Several antidotes protects AChE inhibition caused by anticholinesterases. New bispyramidinium oximes HI6 and HLo710 have been used as promising antidotes against poisoning by highly toxic organophosphorus compounds i.e. nerve agents. The human AChE was inhibited (30 min) by chlorfenvinphos, dichlorvos, dicrotophos, heptonophos, mevinphos, monocrotophos, paraoxon, phosphamidon, trichlorfon, malaoxon, omethoate, oxydemeton-methyl or methamidophos by 85-98% of control. after removal of excess inhibitor, obidoxime, pralidoxime were added and AChE activity was measured (5-60 min). The oximes significantly but not completely inhibited AChE. The velocity and extent of reactivation were dependent on the oxime and its concentration. In all cases obidoxime was superior to the three other oximes, followed by HLo7, 2-PAM and HI6 in reactivating human AChE activity inhibited by organophosphate pesticides.

Conclusion

Level of AChE inhibition, severity of behavioral symptoms in the human increases with increasing pesticide doses, exposure time, atmospheric temperature, developmental age, sex etc. Although, toxic effect of organophosphorus pesticides and carbamates etc are frequently observed in vivo and in vitro conditions with the clinical symptoms such as headache, lightheadedness, wheezing, shortness of breath, nausea, and fatigue. The alterations in K m and V max in tissues exposed to pesticides might be related to the changes in AChE kinetic mechanism. The intoxication of human is harmful in skin exposure, inhalation through respiratory tract and ingestion. To avoid the pesticidal toxicity biosensor should be used for the direct detection of pesticides in spiked tap water and fruit juices without any pretreatment steps.4 In these cases, the LOD3 sigma of 1.5, 2.8 and 4 ng/ml paraoxon in tap water, orange juice and apple juice were obtained, respectively and they detected 0.2 ng/ml of paraoxon in less than 15 min. Limits of detection for other organophosphate (chlorpyrifos, diazinon) and carbamate (carbaryl, carbofuran) pesticides varied, depending on their antiacetylcholinesterase (AntiAChE) toxicity, from 1 ng/ml to 4 microg/ml.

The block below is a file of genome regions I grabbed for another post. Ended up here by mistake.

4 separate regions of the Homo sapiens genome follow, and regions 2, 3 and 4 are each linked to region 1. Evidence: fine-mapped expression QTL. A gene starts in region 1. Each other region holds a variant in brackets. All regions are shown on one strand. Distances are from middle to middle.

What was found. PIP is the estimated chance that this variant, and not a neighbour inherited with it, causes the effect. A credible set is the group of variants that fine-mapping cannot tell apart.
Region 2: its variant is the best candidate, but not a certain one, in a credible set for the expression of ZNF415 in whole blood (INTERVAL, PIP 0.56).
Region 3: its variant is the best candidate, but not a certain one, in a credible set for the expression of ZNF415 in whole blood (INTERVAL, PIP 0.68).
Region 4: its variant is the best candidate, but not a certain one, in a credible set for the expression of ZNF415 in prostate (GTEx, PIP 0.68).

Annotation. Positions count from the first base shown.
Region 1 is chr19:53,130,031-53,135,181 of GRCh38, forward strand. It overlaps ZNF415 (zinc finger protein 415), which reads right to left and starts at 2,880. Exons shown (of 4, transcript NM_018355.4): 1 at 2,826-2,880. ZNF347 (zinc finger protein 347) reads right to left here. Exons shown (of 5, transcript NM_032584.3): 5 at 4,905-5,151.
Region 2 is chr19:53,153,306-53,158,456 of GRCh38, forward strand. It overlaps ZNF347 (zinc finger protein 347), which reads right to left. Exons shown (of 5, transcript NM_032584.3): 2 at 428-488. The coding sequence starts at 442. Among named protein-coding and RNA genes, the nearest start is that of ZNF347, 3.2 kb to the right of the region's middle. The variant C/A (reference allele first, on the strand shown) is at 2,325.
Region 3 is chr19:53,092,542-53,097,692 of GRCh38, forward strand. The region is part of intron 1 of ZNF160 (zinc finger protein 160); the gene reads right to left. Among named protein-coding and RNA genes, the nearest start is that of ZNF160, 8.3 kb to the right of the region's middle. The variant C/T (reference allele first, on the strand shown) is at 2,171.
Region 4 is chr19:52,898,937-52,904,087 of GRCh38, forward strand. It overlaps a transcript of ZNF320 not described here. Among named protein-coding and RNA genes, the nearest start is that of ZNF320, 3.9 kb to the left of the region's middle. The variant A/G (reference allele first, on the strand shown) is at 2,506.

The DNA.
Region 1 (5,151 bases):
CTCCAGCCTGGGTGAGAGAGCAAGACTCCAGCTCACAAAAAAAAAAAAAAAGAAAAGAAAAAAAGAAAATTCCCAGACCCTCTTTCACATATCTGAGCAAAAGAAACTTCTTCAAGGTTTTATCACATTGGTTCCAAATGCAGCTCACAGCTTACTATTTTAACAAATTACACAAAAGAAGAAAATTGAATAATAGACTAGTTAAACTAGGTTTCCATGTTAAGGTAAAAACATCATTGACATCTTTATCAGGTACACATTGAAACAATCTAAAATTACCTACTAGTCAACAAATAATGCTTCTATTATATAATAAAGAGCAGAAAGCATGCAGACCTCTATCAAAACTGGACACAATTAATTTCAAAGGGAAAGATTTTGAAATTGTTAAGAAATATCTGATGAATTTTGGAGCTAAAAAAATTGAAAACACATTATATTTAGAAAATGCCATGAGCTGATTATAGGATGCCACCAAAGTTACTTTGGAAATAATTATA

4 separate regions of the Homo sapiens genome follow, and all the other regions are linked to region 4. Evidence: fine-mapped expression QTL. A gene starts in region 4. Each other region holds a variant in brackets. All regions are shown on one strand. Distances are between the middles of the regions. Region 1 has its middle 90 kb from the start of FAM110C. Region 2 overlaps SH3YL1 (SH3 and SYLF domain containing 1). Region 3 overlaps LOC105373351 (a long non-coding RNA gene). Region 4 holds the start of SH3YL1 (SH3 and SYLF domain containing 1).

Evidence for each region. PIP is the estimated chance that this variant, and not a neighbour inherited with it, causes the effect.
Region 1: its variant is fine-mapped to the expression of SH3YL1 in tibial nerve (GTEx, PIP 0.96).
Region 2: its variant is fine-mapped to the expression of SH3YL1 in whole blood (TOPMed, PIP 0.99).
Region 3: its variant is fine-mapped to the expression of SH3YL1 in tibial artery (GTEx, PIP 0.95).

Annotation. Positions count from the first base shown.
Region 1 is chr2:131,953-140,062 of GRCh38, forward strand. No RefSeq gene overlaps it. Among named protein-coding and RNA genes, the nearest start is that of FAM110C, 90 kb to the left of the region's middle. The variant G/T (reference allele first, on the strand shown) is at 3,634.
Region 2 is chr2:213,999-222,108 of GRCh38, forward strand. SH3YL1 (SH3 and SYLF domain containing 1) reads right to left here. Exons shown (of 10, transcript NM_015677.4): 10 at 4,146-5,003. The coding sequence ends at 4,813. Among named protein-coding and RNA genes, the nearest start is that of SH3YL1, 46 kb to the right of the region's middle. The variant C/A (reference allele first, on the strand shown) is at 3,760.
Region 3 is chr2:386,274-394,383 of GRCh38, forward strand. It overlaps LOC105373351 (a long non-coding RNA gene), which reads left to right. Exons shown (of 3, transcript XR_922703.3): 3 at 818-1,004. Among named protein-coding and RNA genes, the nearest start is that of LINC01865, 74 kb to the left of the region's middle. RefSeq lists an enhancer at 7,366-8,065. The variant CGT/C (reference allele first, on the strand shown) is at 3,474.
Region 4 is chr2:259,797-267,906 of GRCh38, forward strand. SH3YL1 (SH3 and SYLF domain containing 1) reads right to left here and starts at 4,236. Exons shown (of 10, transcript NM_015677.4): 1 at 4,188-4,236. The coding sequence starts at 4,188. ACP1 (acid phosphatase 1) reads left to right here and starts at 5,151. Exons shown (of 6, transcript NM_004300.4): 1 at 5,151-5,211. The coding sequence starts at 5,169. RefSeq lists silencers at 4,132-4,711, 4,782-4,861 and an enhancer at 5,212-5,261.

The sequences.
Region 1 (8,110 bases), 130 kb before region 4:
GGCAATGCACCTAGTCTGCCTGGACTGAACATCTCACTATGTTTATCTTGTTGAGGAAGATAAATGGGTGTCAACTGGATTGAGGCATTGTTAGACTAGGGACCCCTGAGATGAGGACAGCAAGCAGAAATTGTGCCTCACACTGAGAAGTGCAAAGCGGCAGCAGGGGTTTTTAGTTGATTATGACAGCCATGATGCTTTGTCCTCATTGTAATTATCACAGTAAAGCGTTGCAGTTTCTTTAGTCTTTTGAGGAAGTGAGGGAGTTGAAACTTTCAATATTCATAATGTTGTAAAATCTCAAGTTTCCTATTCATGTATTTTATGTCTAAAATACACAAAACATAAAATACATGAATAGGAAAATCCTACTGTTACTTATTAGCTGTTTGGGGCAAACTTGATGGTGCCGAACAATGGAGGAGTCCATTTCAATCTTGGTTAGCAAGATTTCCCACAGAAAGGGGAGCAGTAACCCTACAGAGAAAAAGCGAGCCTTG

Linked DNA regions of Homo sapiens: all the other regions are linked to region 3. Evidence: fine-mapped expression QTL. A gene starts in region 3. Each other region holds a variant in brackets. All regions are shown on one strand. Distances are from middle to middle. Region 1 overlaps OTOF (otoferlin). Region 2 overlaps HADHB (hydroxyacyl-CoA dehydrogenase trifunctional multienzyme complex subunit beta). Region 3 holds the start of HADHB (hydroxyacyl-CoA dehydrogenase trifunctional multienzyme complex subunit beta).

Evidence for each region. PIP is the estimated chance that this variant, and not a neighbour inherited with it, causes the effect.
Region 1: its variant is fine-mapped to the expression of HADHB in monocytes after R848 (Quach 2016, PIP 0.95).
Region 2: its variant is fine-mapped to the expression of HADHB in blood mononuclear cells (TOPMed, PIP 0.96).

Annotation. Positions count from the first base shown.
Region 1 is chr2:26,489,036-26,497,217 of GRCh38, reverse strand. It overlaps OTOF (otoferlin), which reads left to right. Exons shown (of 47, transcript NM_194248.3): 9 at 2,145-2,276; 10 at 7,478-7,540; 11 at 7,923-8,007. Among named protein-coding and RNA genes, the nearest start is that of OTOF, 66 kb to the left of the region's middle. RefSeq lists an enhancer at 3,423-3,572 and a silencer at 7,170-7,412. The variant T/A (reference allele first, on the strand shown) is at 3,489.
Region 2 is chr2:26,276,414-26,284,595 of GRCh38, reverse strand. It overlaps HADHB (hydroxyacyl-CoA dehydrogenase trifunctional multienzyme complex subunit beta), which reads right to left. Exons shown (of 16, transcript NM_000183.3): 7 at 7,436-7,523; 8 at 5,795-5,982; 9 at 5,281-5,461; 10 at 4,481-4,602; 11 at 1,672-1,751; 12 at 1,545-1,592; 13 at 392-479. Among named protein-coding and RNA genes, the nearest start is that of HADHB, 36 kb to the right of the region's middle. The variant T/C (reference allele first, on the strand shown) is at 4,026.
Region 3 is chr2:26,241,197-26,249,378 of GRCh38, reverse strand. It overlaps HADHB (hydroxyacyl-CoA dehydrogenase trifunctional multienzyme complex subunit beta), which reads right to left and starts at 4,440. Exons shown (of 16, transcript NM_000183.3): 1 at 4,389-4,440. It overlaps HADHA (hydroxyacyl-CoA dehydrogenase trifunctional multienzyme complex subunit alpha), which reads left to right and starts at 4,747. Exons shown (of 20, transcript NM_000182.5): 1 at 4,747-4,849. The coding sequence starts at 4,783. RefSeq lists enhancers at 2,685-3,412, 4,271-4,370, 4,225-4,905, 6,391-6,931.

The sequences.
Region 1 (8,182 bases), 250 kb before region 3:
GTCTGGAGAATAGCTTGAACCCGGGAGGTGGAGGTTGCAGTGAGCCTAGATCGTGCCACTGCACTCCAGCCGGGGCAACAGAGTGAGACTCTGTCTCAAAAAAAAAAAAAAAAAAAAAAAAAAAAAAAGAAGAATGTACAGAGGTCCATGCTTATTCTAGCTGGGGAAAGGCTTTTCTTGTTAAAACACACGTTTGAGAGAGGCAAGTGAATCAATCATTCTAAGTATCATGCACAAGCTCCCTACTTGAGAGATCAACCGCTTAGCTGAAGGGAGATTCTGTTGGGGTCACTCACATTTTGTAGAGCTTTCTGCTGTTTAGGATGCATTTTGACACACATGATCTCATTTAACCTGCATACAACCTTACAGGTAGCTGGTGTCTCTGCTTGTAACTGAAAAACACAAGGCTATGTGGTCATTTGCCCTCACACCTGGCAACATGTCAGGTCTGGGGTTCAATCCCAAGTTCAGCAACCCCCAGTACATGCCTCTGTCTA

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*Corresponding author and requests for clarifications and further details:
Maher Praveen,
Department of Biosciences,
Barkatullah University,
Bhopal 462026 (M.P.)
India.
E-mail: mahira_pp@yahoo.co.in